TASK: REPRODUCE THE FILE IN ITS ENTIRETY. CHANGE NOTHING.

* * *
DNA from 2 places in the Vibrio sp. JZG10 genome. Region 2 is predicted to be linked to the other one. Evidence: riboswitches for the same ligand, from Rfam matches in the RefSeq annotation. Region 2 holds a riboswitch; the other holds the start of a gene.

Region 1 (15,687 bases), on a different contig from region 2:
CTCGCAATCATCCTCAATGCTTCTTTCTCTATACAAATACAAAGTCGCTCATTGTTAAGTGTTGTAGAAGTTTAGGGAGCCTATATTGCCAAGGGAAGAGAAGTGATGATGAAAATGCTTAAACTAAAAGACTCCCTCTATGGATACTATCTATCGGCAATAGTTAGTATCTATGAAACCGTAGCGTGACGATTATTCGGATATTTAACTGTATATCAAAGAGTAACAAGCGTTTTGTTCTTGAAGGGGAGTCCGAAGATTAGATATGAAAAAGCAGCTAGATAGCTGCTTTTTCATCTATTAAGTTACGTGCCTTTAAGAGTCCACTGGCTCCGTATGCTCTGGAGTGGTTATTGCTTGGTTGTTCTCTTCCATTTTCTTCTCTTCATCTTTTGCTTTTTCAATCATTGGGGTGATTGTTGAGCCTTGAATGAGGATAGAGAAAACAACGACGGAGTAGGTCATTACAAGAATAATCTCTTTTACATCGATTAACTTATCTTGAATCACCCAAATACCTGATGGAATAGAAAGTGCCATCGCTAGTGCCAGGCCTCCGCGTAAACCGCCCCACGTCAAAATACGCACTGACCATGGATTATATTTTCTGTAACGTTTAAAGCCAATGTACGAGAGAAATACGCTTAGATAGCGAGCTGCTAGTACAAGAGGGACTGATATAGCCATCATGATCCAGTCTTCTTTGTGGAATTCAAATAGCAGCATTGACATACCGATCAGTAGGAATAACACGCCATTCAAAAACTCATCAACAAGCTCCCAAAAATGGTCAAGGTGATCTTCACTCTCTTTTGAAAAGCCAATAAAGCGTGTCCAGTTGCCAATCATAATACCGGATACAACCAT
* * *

DNA from 2 places in the Vibrio sp. JZG10 genome. Region 2 is predicted to be linked to the other one. Evidence: riboswitches for the same ligand, from Rfam matches in the RefSeq annotation. Region 2 holds a riboswitch; the other holds the start of a gene.

Region 1 (15,687 bases), on a different contig from region 2:
CTCGCAATCATCCTCAATGCTTCTTTCTCTATACAAATACAAAGTCGCTCATTGTTAAGTGTTGTAGAAGTTTAGGGAGCCTATATTGCCAAGGGAAGAGAAGTGATGATGAAAATGCTTAAACTAAAAGACTCCCTCTATGGATACTATCTATCGGCAATAGTTAGTATCTATGAAACCGTAGCGTGACGATTATTCGGATATTTAACTGTATATCAAAGAGTAACAAGCGTTTTGTTCTTGAAGGGGAGTCCGAAGATTAGATATGAAAAAGCAGCTAGATAGCTGCTTTTTCATCTATTAAGTTACGTGCCTTTAAGAGTCCACTGGCTCCGTATGCTCTGGAGTGGTTATTGCTTGGTTGTTCTCTTCCATTTTCTTCTCTTCATCTTTTGCTTTTTCAATCATTGGGGTGATTGTTGAGCCTTGAATGAGGATAGAGAAAACAACGACGGAGTAGGTCATTACAAGAATAATCTCTTTTACATCGATTAACTTATCTTGAATCACCCAAATACCTGATGGAATAGAAAGTGCCATCGCTAGTGCCAGGCCTCCGCGTAAACCGCCCCACGTCAAAATACGCACTGACCATGGATTATATTTTCTGTAACGTTTAAAGCCAATGTACGAGAGAAATACGCTTAGATAGCGAGCTGCTAGTACAAGAGGGACTGATATAGCCATCATGATCCAGTCTTCTTTGTGGAATTCAAATAGCAGCATTGACATACCGATCAGTAGGAATAACACGCCATTCAAAAACTCATCAACAAGCTCCCAAAAATGGTCAAGGTGATCTTCACTCTCTTTTGAAAAGCCAATAAAGCGTGTCCAGTTGCCAATCATAATACCGGATACAACCAT